In this issue

Jonathan Tobin: Defending the Right to a Jewish State

Heather Hale: Compliment your kids without giving them big heads

Megan Shauri: 10 ways you are ruining your own happiness

Carolyn Bigda: 8 Best Dividend Stocks for 2015

Kiplinger's Personal Finance editors: 7 Things You Didn't Know About Paying Off Student Loans

Samantha Olson: The Crucial Mistake 55% Of Parents Are Making At Their Baby's Bedtime

Densie Well, Ph.D., R.D. Open your eyes to yellow vegetables

The Kosher Gourmet by Megan Gordon With its colorful cache of purples and oranges and reds, COLLARD GREEN SLAW is a marvelous mood booster --- not to mention just downright delish
April 18, 2014

Rabbi Yonason Goldson: Clarifying one of the greatest philosophical conundrums in theology

Caroline B. Glick: The disappearance of US will

Megan Wallgren: 10 things I've learned from my teenagers

Lizette Borreli: Green Tea Boosts Brain Power, May Help Treat Dementia

John Ericson: Trying hard to be 'positive' but never succeeding? Blame Your Brain

The Kosher Gourmet by Julie Rothman Almondy, flourless torta del re (Italian king's cake), has royal roots, is simple to make, . . . but devour it because it's simply delicious

April 14, 2014

Rabbi Dr Naftali Brawer: Passover frees us from the tyranny of time

Greg Crosby: Passing Over Religion

Eric Schulzke: First degree: How America really recovered from a murder epidemic

Georgia Lee: When love is not enough: Teaching your kids about the realities of adult relationships

Cameron Huddleston: Freebies for Your Lawn and Garden

Gordon Pape: How you can tell if your financial adviser is setting you up for potential ruin

Dana Dovey: Up to 500,000 people die each year from hepatitis C-related liver disease. New Treatment Has Over 90% Success Rate

Justin Caba: Eating Watermelon Can Help Control High Blood Pressure

The Kosher Gourmet by Joshua E. London and Lou Marmon Don't dare pass over these Pesach picks for Manischewitz!

April 11, 2014

Rabbi Hillel Goldberg: Silence is much more than golden

Caroline B. Glick: Forgetting freedom at Passover

Susan Swann: How to value a child for who he is, not just what he does

Cameron Huddleston: 7 Financial Tasks You Should Tackle Right Now

Sandra Block and Lisa Gerstner: How to Profit From Your Passion

Susan Scutti: A Simple Blood Test Might Soon Diagnose Cancer

Chris Weller: Have A Slow Metabolism? Let Science Speed It Up For You

The Kosher Gourmet by Diane Rossen Worthington Whitefish Terrine: A French take on gefilte fish

April 9, 2014

Jonathan Tobin: Why Did Kerry Lie About Israeli Blame?

Samuel G. Freedman: A resolution 70 years later for a father's unsettling legacy of ashes from Dachau

Jessica Ivins: A resolution 70 years later for a father's unsettling legacy of ashes from Dachau

Kim Giles: Asking for help is not weakness

Kathy Kristof and Barbara Hoch Marcus: 7 Great Growth Israeli Stocks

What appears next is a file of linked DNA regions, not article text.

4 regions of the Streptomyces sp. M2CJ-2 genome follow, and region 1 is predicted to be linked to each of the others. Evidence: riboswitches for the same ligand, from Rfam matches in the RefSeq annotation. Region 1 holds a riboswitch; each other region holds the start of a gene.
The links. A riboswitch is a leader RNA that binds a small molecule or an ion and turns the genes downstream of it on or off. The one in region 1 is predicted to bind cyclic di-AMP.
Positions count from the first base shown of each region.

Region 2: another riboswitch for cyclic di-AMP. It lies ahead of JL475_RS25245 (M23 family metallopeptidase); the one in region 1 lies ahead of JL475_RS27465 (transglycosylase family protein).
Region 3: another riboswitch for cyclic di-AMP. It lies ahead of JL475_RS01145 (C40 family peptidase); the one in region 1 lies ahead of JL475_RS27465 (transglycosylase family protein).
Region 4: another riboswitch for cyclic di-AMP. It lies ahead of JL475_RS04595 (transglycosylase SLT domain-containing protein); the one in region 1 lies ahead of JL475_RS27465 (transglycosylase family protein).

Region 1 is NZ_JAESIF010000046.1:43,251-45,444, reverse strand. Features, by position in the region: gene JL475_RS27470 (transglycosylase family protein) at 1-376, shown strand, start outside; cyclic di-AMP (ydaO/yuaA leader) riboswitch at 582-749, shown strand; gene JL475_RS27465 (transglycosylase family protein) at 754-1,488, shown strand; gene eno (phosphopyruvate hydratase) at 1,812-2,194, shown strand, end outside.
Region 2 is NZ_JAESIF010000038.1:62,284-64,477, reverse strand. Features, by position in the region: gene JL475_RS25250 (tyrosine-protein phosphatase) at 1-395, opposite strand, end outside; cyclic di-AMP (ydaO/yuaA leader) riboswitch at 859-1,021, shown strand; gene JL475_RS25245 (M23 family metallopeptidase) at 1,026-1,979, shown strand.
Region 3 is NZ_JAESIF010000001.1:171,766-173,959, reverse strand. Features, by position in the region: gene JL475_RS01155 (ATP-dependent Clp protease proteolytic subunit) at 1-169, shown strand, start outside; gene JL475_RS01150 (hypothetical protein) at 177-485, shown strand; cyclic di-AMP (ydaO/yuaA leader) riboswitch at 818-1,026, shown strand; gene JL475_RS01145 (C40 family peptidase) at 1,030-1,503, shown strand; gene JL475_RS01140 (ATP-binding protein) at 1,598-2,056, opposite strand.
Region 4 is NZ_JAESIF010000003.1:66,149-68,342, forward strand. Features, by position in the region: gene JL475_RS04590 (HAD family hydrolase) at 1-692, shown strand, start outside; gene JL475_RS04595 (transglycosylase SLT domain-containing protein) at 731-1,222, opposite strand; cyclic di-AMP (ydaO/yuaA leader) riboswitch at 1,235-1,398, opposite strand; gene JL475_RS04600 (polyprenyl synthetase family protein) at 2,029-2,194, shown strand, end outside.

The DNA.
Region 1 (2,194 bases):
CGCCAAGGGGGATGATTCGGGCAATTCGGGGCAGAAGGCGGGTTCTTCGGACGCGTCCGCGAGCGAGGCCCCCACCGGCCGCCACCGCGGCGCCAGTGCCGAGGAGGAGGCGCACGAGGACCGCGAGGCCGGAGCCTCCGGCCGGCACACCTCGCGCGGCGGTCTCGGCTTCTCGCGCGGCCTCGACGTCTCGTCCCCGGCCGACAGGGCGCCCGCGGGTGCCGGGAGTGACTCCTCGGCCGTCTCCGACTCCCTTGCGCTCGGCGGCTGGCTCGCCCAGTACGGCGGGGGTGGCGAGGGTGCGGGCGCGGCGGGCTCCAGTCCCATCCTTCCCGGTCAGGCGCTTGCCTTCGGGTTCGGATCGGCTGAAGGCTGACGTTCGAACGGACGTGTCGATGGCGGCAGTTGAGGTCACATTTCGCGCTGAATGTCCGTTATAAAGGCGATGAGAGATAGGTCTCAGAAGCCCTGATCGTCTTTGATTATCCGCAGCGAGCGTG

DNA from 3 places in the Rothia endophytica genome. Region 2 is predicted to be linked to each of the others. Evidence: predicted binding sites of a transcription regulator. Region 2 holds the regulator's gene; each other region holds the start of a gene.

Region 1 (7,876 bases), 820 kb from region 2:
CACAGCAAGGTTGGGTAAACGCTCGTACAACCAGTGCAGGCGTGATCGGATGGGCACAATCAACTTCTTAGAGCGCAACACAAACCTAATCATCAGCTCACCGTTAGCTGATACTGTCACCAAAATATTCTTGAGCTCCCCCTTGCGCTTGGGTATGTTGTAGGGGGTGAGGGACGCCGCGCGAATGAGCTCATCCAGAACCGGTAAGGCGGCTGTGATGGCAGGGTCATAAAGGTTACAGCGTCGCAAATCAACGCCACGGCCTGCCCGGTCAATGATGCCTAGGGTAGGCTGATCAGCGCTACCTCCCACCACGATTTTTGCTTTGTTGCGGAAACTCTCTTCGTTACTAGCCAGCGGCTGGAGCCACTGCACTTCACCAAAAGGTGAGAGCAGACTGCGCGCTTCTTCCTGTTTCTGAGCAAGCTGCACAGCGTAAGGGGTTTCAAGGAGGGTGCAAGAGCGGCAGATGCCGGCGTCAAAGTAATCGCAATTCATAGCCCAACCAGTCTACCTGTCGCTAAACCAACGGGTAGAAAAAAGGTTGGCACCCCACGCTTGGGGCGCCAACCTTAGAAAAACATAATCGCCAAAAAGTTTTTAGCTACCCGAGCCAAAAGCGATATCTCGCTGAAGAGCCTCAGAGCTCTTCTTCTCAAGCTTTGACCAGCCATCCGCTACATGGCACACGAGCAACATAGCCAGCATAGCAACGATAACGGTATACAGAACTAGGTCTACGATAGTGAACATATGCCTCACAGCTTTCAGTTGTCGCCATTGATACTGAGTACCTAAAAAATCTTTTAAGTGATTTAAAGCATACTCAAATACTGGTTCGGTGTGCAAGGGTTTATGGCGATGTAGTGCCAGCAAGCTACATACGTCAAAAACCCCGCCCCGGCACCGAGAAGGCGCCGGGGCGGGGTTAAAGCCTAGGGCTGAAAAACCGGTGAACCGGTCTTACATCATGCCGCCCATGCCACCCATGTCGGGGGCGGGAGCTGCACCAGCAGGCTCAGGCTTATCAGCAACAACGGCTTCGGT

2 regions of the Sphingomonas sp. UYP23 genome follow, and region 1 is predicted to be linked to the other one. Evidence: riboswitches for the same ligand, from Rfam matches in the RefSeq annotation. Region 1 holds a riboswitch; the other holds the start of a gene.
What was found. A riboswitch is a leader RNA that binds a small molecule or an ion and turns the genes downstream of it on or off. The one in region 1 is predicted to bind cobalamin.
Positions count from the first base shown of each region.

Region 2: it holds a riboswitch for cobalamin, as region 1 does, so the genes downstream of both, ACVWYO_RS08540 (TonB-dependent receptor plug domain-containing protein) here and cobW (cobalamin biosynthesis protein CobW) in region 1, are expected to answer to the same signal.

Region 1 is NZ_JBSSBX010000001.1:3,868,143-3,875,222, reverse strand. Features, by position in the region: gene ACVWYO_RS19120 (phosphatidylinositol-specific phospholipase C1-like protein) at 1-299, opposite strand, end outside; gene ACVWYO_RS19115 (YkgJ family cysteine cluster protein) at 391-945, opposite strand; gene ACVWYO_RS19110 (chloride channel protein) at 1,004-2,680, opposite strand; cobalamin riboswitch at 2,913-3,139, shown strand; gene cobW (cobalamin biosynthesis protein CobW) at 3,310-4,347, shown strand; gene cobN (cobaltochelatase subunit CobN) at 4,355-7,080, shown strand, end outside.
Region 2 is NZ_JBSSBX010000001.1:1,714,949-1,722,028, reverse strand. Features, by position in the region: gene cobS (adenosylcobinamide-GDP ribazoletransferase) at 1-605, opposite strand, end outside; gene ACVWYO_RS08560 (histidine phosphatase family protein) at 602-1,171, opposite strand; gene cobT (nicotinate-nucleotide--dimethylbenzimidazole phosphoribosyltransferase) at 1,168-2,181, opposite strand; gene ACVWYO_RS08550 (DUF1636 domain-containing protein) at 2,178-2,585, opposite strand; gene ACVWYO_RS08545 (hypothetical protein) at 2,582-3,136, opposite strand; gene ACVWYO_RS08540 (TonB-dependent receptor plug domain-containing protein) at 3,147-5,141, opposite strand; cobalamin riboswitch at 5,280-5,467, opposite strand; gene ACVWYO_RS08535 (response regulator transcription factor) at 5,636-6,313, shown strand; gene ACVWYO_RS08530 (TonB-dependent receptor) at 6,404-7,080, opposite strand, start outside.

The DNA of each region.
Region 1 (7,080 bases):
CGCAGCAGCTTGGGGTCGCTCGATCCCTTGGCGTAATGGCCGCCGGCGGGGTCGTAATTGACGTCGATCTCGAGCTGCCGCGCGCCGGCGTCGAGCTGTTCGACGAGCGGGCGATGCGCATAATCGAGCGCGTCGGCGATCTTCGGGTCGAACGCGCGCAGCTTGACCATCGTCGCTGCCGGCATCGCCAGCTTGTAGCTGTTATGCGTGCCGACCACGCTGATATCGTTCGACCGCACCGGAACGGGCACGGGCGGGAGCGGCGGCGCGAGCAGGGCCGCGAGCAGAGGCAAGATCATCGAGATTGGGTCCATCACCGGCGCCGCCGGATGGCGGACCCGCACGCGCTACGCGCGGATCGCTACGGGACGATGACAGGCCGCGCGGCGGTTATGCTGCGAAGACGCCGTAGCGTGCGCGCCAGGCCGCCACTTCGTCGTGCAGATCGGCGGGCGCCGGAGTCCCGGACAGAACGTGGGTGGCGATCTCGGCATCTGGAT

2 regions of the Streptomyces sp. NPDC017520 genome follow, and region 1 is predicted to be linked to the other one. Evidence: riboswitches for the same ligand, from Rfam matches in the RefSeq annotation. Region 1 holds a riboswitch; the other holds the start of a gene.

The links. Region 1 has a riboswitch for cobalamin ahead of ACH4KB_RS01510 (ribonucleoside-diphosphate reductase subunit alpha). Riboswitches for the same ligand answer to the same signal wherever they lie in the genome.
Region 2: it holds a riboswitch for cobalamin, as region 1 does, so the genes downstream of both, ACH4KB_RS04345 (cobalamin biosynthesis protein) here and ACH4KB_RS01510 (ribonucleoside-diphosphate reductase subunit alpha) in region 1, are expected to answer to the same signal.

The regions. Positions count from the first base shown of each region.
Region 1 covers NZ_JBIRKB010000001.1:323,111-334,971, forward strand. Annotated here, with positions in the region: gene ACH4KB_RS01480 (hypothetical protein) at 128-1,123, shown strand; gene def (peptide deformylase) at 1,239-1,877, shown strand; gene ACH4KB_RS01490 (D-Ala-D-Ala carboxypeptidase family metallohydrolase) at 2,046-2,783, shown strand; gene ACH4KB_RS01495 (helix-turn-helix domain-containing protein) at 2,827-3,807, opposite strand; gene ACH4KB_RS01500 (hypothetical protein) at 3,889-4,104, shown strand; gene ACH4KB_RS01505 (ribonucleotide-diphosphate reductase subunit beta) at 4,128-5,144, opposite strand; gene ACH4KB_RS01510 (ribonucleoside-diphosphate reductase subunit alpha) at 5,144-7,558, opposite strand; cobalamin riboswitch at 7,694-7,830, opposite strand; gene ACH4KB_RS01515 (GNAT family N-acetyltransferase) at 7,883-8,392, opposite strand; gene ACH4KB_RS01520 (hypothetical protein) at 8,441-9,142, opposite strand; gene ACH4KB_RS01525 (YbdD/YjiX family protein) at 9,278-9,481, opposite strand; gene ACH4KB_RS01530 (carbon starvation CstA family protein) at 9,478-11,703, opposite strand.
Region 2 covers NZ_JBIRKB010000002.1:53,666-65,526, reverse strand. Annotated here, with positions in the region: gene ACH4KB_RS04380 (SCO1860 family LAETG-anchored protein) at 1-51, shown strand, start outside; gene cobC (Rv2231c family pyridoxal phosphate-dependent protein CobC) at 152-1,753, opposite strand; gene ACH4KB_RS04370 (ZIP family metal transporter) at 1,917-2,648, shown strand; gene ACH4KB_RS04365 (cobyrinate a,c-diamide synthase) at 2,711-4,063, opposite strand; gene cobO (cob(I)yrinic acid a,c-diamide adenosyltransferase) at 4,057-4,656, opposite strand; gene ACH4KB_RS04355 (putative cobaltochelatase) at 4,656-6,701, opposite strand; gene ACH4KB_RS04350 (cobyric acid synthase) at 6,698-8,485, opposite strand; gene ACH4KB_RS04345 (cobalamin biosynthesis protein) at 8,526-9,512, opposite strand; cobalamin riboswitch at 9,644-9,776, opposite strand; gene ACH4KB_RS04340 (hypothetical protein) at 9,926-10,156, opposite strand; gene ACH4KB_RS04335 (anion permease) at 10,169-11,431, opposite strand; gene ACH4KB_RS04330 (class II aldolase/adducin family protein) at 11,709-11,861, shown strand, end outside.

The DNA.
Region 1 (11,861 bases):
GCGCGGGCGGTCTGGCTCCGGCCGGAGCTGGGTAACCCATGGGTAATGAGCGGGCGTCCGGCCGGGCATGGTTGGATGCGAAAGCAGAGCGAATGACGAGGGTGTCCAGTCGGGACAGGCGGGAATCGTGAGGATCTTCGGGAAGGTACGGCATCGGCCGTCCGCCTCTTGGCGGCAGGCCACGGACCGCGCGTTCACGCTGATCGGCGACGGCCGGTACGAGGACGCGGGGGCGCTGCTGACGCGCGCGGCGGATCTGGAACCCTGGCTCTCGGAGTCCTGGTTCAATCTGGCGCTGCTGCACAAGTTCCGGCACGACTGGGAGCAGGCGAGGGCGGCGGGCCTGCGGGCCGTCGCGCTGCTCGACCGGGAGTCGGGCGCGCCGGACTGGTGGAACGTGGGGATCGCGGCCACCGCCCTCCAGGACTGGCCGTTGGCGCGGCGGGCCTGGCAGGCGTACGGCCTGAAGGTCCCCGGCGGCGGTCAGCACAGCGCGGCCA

Matthew Mientka: How Beans, Peas, And Chickpeas Cleanse Bad Cholesterol and Lowers Risk of Heart Disease

Sabrina Bachai: 5 At-Home Treatments For Headaches

The Kosher Gourmet by Daniel Neman Have yourself a matzo ball: The secrets bubby never told you and recipes she could have never imagined

April 8, 2014

Lori Nawyn: At Your Wit's End and Back: Finding Peace

Susan B. Garland and Rachel L. Sheedy: Strategies Married Couples Can Use to Boost Benefits

David Muhlbaum: Smart Tax Deductions Non-Itemizers Can Claim

Jill Weisenberger, M.S., R.D.N., C.D.E : Before You Lose Your Mental Edge

Dana Dovey: Coffee Drinkers Rejoice! Your Cup Of Joe Can Prevent Death From Liver Disease

Chris Weller: Electric 'Thinking Cap' Puts Your Brain Power Into High Gear

The Kosher Gourmet by Marlene Parrish A gift of hazelnuts keeps giving --- for a variety of nutty recipes: Entree, side, soup, dessert

April 4, 2014

Rabbi David Gutterman: The Word for Nothing Means Everything

Charles Krauthammer: Kerry's folly, Chapter 3

Amy Peterson: A life of love: How to build lasting relationships with your children

John Ericson: Older Women: Save Your Heart, Prevent Stroke Don't Drink Diet

John Ericson: Why 50 million Americans will still have spring allergies after taking meds

Cameron Huddleston: Best and Worst Buys of April 2014

Stacy Rapacon: Great Mutual Funds for Young Investors

Sarah Boesveld: Teacher keeps promise to mail thousands of former students letters written by their past selves

The Kosher Gourmet by Sharon Thompson Anyone can make a salad, you say. But can they make a great salad? (SECRETS, TESTED TECHNIQUES + 4 RECIPES, INCLUDING DRESSINGS)

April 2, 2014

Paul Greenberg: Death and joy in the spring

Dan Barry: Should South Carolina Jews be forced to maintain this chimney built by Germans serving the Nazis?

Mayra Bitsko: Save me! An alien took over my child's personality

Frank Clayton: Get happy: 20 scientifically proven happiness activities

Susan Scutti: It's Genetic! Obesity and the 'Carb Breakdown' Gene

Lecia Bushak: Why Hand Sanitizer May Actually Harm Your Health